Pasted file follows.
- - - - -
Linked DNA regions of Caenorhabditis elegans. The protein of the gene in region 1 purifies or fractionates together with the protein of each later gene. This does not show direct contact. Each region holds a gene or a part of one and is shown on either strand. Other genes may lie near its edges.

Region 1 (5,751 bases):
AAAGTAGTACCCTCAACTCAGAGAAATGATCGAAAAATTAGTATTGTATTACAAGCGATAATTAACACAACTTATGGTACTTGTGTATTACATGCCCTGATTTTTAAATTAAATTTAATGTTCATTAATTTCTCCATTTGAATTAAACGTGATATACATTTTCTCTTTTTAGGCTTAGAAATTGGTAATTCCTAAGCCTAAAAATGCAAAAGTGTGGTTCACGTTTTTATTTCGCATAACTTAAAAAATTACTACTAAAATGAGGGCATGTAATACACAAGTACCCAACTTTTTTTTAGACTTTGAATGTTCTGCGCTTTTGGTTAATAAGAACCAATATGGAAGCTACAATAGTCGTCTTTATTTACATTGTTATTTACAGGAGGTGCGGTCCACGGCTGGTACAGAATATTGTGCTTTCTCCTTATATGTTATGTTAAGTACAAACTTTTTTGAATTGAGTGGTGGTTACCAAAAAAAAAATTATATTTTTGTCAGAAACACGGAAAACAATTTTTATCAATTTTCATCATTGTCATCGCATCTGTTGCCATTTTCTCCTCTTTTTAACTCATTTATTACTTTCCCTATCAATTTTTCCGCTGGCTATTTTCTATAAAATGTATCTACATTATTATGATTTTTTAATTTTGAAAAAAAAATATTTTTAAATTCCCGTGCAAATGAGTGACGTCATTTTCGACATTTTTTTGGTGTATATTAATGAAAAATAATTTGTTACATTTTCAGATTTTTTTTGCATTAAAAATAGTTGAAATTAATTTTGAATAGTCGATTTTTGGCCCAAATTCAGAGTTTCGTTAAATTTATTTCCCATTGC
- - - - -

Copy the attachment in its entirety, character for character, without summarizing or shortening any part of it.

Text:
Linked DNA regions of Caenorhabditis elegans. The protein of the gene in region 1 purifies or fractionates together with the protein of each later gene. This does not show direct contact. Each region holds a gene or a part of one and is shown on either strand. Other genes may lie near its edges.

Region 1 (5,751 bases):
AAAGTAGTACCCTCAACTCAGAGAAATGATCGAAAAATTAGTATTGTATTACAAGCGATAATTAACACAACTTATGGTACTTGTGTATTACATGCCCTGATTTTTAAATTAAATTTAATGTTCATTAATTTCTCCATTTGAATTAAACGTGATATACATTTTCTCTTTTTAGGCTTAGAAATTGGTAATTCCTAAGCCTAAAAATGCAAAAGTGTGGTTCACGTTTTTATTTCGCATAACTTAAAAAATTACTACTAAAATGAGGGCATGTAATACACAAGTACCCAACTTTTTTTTAGACTTTGAATGTTCTGCGCTTTTGGTTAATAAGAACCAATATGGAAGCTACAATAGTCGTCTTTATTTACATTGTTATTTACAGGAGGTGCGGTCCACGGCTGGTACAGAATATTGTGCTTTCTCCTTATATGTTATGTTAAGTACAAACTTTTTTGAATTGAGTGGTGGTTACCAAAAAAAAAATTATATTTTTGTCAGAAACACGGAAAACAATTTTTATCAATTTTCATCATTGTCATCGCATCTGTTGCCATTTTCTCCTCTTTTTAACTCATTTATTACTTTCCCTATCAATTTTTCCGCTGGCTATTTTCTATAAAATGTATCTACATTATTATGATTTTTTAATTTTGAAAAAAAAATATTTTTAAATTCCCGTGCAAATGAGTGACGTCATTTTCGACATTTTTTTGGTGTATATTAATGAAAAATAATTTGTTACATTTTCAGATTTTTTTTGCATTAAAAATAGTTGAAATTAATTTTGAATAGTCGATTTTTGGCCCAAATTCAGAGTTTCGTTAAATTTATTTCCCATTGC